The internet should come with a Content Warning; OR – I don’t know just thinking aloud here – maybe people could learn to behave in a way that isn’t hateful .
Over the years we have seen so much material online that is patently untrue ranging from misinformed ignorance to willfully abusive hate speech. It rarely matters what the intent is as – in matters of abuse – the impact is what is important. The impact of racism and sexism (and all forms of bigotry) is well documented and what is posted online has effect in real life because, whether you like it or not folks, the internet is real life. It is community. It is people and it has lasting and permanent status in all our lives no matter how, when, or why we use it.
Omar Khayyam seemed to understand the importance of words and their permanence when he wrote The Rubaiyat in 1121, the most famous of its quatrains being:
The Moving Finger writes; and, having writ,
Moves on : nor all thy Piety nor Wit
Shall lure it back to cancel half a Line,
Nor all thy Tears wash out a Word of it.
Recently a CBC Indigenous article discussed how stories are spread so easily online lately and how the effects within community are immense. The constant unending ‘trolling’ behaviour of some individuals can result in lies taking on lives of their own and being used to justify some opinions which are incredibly harmful. In this instance a well known ‘troll’ (Tyler Kek Jeffries) used a story he claimed to know as fact, based on ‘his personal knowledge of the situation’. He spread this lie along with a horribly insensitive view that a person who has been harmed by someone else might have done something to deserve the abuse. In this case, the victim deserved to die because they were far from perfect.
This same individual has the habit of saying the most insensitive and repugnant things because…. well it is really hard to understand why anyone would spread lies and fuel hatred unless if you examine the concept of projection. We see things through our own personal filters, thus the world reflects back to us, ultimately, what we acknowledge in ourselves.
When confronted with his behaviour this ‘troll’ typically responds with more abuse in an attempt to harangue people into silence but if pressured, or if he knows he won’t get away with his usual vulgarity, he repeatedly offers the excuse “it was a joke”. This shows that he is clearly capable of modifying his behaviour to suit the situation. This is not a person who lacks filters but someone who knowingly behaves badly when he chooses.
Here is a quick and easy summary for anyone having difficulty with the concept of humour:
- Comments about admiring Hitler: not jokes;
- comments about sex workers/drug addicts deserving harm: not jokes;
- comments disparaging Muslims: not jokes;
- comments about dead or dying Native women: not jokes;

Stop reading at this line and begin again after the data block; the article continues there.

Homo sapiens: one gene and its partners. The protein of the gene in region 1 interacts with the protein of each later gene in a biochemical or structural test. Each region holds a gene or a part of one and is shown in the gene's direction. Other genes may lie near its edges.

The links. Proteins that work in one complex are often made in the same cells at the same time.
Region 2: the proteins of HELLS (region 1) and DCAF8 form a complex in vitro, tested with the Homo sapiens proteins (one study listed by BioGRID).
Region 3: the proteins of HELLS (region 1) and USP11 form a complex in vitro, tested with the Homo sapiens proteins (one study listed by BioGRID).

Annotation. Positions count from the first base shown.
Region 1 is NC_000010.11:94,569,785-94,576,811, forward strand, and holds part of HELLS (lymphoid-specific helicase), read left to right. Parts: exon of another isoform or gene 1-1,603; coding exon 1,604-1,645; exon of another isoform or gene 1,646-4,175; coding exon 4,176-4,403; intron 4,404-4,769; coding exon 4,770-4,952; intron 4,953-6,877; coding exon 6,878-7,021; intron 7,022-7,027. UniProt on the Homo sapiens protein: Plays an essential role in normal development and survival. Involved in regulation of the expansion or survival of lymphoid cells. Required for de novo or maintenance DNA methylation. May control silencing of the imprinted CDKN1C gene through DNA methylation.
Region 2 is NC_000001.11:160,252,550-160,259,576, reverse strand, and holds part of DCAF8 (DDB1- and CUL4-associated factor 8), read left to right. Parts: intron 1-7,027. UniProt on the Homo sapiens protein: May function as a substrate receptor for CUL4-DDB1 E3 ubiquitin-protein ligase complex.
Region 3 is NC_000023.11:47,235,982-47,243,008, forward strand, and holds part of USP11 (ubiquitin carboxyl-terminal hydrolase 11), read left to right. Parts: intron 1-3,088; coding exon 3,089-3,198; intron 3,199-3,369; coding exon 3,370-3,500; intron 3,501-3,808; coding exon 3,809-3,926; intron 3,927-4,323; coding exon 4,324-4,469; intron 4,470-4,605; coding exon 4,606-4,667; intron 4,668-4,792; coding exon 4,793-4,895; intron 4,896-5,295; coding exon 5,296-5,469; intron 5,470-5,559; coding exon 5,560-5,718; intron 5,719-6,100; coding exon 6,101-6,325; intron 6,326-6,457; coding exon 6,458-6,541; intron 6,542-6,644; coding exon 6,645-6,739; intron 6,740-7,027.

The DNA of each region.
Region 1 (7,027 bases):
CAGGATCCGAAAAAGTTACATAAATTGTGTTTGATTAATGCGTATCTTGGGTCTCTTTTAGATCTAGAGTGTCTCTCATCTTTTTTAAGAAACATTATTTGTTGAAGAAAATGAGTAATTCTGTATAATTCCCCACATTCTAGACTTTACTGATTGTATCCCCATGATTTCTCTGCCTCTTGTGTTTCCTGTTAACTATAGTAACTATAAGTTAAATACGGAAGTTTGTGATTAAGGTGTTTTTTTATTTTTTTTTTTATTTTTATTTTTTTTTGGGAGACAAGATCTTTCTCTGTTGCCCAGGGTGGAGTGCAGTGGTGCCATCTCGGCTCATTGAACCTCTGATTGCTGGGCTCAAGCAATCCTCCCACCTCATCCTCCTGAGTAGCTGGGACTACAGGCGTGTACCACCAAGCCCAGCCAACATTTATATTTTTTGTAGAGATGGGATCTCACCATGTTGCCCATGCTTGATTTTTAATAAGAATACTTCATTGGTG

- comments about rape: also not jokes.
The Anti-Racism Collective (ARC) has also done a great job of detailing the behaviour of Mr. Jeffries in this blog article found here: http://anti-racistcanada.blogspot.ca/2017/11/tyler-jefferies-alt-right-troll.html
Mr. Jeffries: You need, instead of trying to deflect from criticism of your behaviour, to take a long critical look inward, examine personal issues, and stop being constantly abusive online. It is not edgy; you are not some sort of Free Speech Maverick; you are not being progressive. You are projecting a whole lot of hate towards women, Muslims, Indigenous, and anyone who doesn’t find your brand in any way appropriate.
See the CBC story here:
How a Facebook lie about Thunder Bay woman killed by trailer hitch spread
Question is… when it is continued and repeated behaviour, how much of it can be excused as simple trolling and how much is actually hate. One way to deal with this type of problem is to not give trolls the platform or the megaphone to broadcast their harmful screeds. The owner of the facebook page where much of the abuse was being spread was also interviewed in the article. Pino Demassi is the owner and administrator of ‘The Real Concerned Citizens of Thunder Bay.
The page administrator doesn’t understand that anger is a valid response to hatred and has refused to moderate or ban anyone who was abusive IF anyone engaged with them. It doesn’t matter whether it was the person who was the target of the abuse or some other community member who responded. He claims he can’t moderate all activity but he punishes people who cannot wait for him to chime in.
It would be one thing entirely if he moderated nothing. But he moderates selectively which means he is actively creating the tone in the space. He is responsible then for everything that remains. (See Whatcott SCC decision regarding hate speech of a “restrictive and exclusionary” kind.) He is not supporting free speech in what he does; he is limiting it to only that he supports personally.
Free speech is only guaranteed between an individual and the government so Facebook pages garner no such protection. You can moderate it as much as you wish. And so he should. He should refuse to allow his page be a platform. Mr. Demassi: I hope your recent desire to learn is sincere and productive but it may be too little – too late.